Only 77 percent of employees say their work equipment is “good enough,” which means 23 percent of employees don't have the tools they need to do their jobs effectively. That is a lot of lost productivity.
Equipping your meeting rooms with the tools employees need to communicate and collaborate can helpyou gain back lost productivity and realize a greater return on your technology investment.
A typical meeting includes three to ten participants with one or two individuals presenting from their laptops. It sounds simple enough—throw in a phone, soft codec, ceiling mics, a sound system, a PTZ camera, a projector or display or two—and you’ve got yourself a conference room.
However, if your users aren’t happy with the technology, the rooms are going to sit empty—or employees will spend too much of their time calling the help desk. To design meeting rooms that employees love, follow these tips:
- Make it easy. The focus should be not just on making your meeting solutions easy for a tech pro, but they should be next-level, one-button, no-brainer easy for users. Employees want to push a single button and have all the technology in the room work. They want a plug-and-play environment to which they can connect a laptop or smart device and trust their content will be automatically shared on the room display.
Other details like comfort and accessibility also make a room easy for employees to use. For example, if the conference phone or dialer is out of reach or awkwardly positioned, a simple task like making a call can become a hassle. Ron Edmonds, Account Manager for ClarkPowell, says, “If the programmer writes the program correctly, the control technology in a meeting room should be just like using an ATM—helpful in guiding the user to what they need.”
- Focus on connectivity. Meeting spaces should be wireless when possible, with a backup hard wire so that employees always have a way to connect. Consider motion sensors or other smart technology in the room that can turn on lights and conferencing tools as soon as the meeting organizer enters.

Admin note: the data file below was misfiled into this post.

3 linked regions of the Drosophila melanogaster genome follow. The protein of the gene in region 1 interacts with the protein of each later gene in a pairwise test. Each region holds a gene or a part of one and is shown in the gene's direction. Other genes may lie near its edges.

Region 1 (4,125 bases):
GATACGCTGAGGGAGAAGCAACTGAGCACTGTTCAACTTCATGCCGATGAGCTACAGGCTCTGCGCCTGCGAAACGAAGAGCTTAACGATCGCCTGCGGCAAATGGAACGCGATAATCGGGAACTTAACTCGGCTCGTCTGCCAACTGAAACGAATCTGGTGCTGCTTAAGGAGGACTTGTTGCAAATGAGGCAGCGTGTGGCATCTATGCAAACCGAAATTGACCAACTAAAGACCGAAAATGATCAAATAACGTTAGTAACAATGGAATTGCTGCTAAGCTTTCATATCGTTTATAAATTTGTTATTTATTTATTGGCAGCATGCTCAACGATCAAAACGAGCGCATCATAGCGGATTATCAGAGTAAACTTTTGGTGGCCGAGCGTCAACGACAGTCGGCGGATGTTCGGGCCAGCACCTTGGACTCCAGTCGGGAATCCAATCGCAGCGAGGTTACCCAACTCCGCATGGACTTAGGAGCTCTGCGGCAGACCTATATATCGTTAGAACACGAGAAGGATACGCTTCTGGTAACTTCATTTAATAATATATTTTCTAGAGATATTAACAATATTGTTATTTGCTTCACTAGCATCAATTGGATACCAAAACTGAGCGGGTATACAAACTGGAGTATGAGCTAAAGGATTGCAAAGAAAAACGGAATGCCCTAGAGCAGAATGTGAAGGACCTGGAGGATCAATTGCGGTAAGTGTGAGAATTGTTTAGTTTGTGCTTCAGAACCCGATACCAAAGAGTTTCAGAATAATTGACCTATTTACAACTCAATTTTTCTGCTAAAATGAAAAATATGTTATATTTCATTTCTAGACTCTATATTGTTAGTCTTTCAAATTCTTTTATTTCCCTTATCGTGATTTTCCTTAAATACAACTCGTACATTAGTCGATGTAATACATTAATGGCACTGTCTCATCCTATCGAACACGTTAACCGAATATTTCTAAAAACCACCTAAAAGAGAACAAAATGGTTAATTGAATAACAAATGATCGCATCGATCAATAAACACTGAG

- Improve the sights. Make sure the display is the right size for the room. (Here is some industry information to help you calculate the size you need.) Also consider camera placement and whether it captures all participants in the room—and at the most flattering angle. (Few people appreciate the up-the-nose view.) If any meeting participants struggle to see, it can put a damper on the meeting for everyone.
- Optimize sound quality. Be strategic about where you position mics and loudspeakers. (You can find audio equipment placement basics here.) Make sure processors are updated. Remember to consider speech privacy and implement any necessary solutions like sound masking.
- Go the extra mile. Consider extras your employees would like. If they often complain about not being able to find the right kind of room when they need it, or rooms get double booked, look into room scheduling platforms. If you really want to win over employees with your meeting rooms, add automation features like sensors that turn on lights and equipment—like displays and presentation devices—when the organizer enters the room.
How an Audiovisual Systems Integrator Can Help
If your goal is to delight employees with your meeting spaces, consider working with an experienced, reputable audiovisual (AV) systems integrator. An AV integrator understands the priority many executives place on room aesthetics and can recommend low-profile equipment that fits the look of the room. Many modern conference rooms are challenging environments for audio because they have hard, reflective surfaces or glass walls. Professional AV integrators can address these challenges and ensure quality conferencing experiences while respecting the room design.
What to Expect from an AV Integrator
When you call in a professional AV solutions provider, your first conversation should focus on the purpose of the room, what users need to accomplish in the space, how the organization currently communicates, and future goals—not on the technology. Only after this exploratory conversation and an assessment of the space can the integrator begin to narrow down the list of solutions. Edmonds says he also mocks up the room to show details like how large the display will be.Once the room is ready and employees begin to meet in it, expect the integrator to check in and see how users like the technology. Then they can make any necessary adjustments.
When you create meeting rooms that employees love, they’ll be more likely to embrace collaboration as well as get actual work done during meetings. To discuss your meeting room designs or to simply get ideas, please contact us for a free consultation.